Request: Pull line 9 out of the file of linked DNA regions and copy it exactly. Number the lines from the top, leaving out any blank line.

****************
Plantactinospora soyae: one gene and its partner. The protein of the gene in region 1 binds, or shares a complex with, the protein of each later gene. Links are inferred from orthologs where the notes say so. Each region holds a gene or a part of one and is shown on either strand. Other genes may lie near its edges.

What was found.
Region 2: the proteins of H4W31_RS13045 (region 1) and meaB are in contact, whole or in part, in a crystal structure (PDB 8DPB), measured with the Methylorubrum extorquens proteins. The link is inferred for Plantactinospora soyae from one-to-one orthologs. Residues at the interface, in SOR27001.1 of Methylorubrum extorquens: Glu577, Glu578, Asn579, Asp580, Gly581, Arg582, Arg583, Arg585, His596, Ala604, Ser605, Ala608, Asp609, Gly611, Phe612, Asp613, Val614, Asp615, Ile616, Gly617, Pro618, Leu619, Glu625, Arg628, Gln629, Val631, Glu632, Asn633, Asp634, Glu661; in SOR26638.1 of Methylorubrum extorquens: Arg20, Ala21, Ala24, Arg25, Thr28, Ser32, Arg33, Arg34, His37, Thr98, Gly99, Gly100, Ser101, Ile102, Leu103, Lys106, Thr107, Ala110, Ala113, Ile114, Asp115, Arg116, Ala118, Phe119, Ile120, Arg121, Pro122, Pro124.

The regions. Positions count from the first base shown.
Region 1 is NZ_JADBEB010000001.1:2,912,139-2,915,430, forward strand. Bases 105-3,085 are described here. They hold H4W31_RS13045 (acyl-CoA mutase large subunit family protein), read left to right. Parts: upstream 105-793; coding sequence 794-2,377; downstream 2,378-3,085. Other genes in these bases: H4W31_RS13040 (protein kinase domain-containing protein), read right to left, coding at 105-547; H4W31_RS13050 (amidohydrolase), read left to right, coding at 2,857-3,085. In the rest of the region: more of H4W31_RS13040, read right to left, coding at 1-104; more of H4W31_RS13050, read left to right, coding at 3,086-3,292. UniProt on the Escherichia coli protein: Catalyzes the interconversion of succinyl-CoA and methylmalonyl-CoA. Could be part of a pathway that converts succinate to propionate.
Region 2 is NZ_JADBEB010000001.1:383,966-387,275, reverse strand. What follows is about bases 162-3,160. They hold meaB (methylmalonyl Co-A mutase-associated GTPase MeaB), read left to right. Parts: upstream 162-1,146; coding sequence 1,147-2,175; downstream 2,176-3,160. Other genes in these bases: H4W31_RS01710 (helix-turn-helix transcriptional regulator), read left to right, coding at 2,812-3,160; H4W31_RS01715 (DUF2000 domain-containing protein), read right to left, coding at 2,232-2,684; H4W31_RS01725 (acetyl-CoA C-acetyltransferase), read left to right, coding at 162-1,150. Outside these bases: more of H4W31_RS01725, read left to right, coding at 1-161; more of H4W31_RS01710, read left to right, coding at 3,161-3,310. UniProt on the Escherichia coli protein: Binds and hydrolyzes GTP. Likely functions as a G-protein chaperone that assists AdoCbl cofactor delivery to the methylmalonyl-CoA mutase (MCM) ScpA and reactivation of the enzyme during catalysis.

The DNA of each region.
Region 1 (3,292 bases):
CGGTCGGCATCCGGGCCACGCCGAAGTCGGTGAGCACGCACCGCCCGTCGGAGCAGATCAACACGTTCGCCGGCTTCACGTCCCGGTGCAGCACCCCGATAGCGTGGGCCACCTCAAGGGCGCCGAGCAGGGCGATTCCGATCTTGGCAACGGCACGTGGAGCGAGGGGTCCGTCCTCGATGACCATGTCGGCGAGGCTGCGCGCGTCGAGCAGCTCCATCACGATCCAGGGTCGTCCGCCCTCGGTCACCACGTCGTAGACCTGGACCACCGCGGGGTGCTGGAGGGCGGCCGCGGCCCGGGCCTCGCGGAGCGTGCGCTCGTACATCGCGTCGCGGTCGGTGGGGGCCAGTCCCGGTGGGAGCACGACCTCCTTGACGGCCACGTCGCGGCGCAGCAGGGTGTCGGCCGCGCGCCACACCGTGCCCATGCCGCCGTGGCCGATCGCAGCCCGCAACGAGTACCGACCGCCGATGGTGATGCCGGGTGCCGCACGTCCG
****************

CGGTCGGCATCCGGGCCACGCCGAAGTCGGTGAGCACGCACCGCCCGTCGGAGCAGATCAACACGTTCGCCGGCTTCACGTCCCGGTGCAGCACCCCGATAGCGTGGGCCACCTCAAGGGCGCCGAGCAGGGCGATTCCGATCTTGGCAACGGCACGTGGAGCGAGGGGTCCGTCCTCGATGACCATGTCGGCGAGGCTGCGCGCGTCGAGCAGCTCCATCACGATCCAGGGTCGTCCGCCCTCGGTCACCACGTCGTAGACCTGGACCACCGCGGGGTGCTGGAGGGCGGCCGCGGCCCGGGCCTCGCGGAGCGTGCGCTCGTACATCGCGTCGCGGTCGGTGGGGGCCAGTCCCGGTGGGAGCACGACCTCCTTGACGGCCACGTCGCGGCGCAGCAGGGTGTCGGCCGCGCGCCACACCGTGCCCATGCCGCCGTGGCCGATCGCAGCCCGCAACGAGTACCGACCGCCGATGGTGATGCCGGGTGCCGCACGTCCG